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A friend of mine hosts charity golf outings to raise money for Downs syndrome or something similar. One of the holes has a special prize: a hole in one nets you a brand new Chevy SUV.
He told me that the charity basically buys an insurance policy. The dealer loans the car out for display at the event. If someone gets the hole in one, s/he gets the car and the insurance pays the dealer.
I can only imagine the actuaries out there measuring the hole, checking the grade of the hills, etc., to figure out what the risk is.
Interesting topic, but the article provides practically zero info on "The calculations behind the insurance of athletes".
Let's say ARod comes back, either in 2013 or 2014, the team is better for it but the contract still hurts them a great deal as his decline continues,
The only way I could see someone suing Rodriguez would be if the Yankees pay him, the insurer fails to pay because the injury was steroid-related, the Yankees sue the insurer and lose then the Yankees sue him.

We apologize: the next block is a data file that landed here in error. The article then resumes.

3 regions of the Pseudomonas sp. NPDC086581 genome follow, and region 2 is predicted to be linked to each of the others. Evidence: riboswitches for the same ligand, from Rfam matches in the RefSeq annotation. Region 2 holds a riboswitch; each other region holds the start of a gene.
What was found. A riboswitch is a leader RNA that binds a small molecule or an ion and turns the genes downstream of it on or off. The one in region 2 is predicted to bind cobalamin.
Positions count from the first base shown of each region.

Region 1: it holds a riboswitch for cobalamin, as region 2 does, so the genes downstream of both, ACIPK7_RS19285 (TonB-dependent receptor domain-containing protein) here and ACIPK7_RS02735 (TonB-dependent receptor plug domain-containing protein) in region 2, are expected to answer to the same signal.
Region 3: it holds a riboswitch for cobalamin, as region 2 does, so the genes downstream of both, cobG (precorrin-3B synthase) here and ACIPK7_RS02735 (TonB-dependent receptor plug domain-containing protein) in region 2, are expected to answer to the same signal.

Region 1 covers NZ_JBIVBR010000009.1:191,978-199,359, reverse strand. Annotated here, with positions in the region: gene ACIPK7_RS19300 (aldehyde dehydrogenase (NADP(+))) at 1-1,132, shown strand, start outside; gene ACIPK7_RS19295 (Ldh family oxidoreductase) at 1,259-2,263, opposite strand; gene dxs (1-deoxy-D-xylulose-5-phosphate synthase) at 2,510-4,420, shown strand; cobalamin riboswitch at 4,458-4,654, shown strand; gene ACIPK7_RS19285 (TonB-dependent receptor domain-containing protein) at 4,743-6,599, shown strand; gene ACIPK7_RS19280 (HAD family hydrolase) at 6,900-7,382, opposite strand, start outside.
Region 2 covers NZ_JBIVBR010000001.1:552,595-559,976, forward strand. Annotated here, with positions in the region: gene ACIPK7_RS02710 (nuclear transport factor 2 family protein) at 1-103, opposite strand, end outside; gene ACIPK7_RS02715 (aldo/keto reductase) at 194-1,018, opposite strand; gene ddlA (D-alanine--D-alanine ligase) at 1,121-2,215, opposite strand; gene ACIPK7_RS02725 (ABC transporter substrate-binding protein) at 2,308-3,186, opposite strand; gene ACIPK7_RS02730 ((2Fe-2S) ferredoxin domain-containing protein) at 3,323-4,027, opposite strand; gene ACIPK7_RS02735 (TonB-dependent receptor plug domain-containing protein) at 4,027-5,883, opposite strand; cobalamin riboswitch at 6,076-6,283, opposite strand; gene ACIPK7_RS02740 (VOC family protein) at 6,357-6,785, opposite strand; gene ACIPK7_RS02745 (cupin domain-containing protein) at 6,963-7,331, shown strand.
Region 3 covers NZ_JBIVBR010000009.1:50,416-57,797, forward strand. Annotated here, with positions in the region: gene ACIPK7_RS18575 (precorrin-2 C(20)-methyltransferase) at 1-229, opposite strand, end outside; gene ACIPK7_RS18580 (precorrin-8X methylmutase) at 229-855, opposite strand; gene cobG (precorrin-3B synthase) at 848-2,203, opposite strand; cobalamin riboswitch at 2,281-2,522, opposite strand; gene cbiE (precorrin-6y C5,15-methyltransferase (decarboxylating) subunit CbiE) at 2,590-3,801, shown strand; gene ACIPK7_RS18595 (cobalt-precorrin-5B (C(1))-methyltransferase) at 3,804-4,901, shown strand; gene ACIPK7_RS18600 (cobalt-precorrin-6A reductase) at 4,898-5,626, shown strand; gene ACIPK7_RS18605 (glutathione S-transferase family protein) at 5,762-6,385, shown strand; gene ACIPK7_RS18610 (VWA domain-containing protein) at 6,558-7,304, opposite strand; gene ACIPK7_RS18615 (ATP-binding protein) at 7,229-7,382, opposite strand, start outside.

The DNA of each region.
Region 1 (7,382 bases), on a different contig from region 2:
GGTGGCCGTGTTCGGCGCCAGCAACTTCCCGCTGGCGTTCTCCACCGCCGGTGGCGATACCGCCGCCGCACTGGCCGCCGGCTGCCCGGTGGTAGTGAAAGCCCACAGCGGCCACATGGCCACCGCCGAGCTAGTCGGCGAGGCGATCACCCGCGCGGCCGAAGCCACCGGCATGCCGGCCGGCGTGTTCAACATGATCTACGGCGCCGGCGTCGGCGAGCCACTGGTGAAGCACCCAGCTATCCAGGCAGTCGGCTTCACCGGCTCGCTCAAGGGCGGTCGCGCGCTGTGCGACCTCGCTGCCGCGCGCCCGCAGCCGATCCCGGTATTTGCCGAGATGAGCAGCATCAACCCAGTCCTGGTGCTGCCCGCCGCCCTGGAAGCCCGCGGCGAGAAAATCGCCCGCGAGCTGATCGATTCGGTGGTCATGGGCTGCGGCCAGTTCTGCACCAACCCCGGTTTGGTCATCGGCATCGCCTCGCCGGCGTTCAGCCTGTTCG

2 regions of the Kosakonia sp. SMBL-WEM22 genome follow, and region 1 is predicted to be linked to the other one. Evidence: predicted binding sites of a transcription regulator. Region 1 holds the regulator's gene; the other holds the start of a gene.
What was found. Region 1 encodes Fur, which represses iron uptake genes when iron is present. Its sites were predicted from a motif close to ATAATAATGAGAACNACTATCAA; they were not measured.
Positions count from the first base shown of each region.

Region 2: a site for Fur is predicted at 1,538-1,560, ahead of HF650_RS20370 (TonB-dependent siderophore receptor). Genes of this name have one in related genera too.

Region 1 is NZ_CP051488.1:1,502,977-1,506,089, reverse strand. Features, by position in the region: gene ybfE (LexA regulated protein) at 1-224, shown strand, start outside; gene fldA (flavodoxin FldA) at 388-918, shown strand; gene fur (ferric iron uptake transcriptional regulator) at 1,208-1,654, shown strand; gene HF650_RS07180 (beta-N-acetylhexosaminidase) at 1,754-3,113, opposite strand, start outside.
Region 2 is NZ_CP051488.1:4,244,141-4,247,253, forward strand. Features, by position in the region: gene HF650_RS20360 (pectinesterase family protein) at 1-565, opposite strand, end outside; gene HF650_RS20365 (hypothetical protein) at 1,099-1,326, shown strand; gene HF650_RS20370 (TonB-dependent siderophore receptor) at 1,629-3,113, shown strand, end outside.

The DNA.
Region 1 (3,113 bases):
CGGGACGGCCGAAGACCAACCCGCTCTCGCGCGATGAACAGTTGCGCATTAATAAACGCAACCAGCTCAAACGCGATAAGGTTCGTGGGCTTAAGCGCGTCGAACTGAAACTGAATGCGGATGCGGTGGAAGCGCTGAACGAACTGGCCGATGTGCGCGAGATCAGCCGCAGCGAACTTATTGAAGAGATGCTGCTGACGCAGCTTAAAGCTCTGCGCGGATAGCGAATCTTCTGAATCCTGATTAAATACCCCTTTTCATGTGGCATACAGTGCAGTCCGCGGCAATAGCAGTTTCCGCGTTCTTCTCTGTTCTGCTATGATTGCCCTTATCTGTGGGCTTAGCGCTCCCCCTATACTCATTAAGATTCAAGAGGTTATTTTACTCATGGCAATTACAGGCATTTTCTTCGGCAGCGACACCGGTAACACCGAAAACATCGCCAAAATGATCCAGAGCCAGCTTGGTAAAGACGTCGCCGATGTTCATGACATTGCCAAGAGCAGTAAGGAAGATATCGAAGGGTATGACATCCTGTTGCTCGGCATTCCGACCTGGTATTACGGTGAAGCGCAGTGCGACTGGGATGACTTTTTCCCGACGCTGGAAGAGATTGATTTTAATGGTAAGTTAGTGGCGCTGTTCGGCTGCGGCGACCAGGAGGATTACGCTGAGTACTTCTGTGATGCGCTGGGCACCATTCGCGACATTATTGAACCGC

If they lose and then sue ARod, they then have to argue the opposite. Can their first position be held against them in the second suit?
Of course, Francesa is also a moron. So listening to anything he says is ill-advised.
Is there the slightest whiff of evidence from anyone close to ARod, anonymously or otherwise, that he has said he is thinking of retiring?
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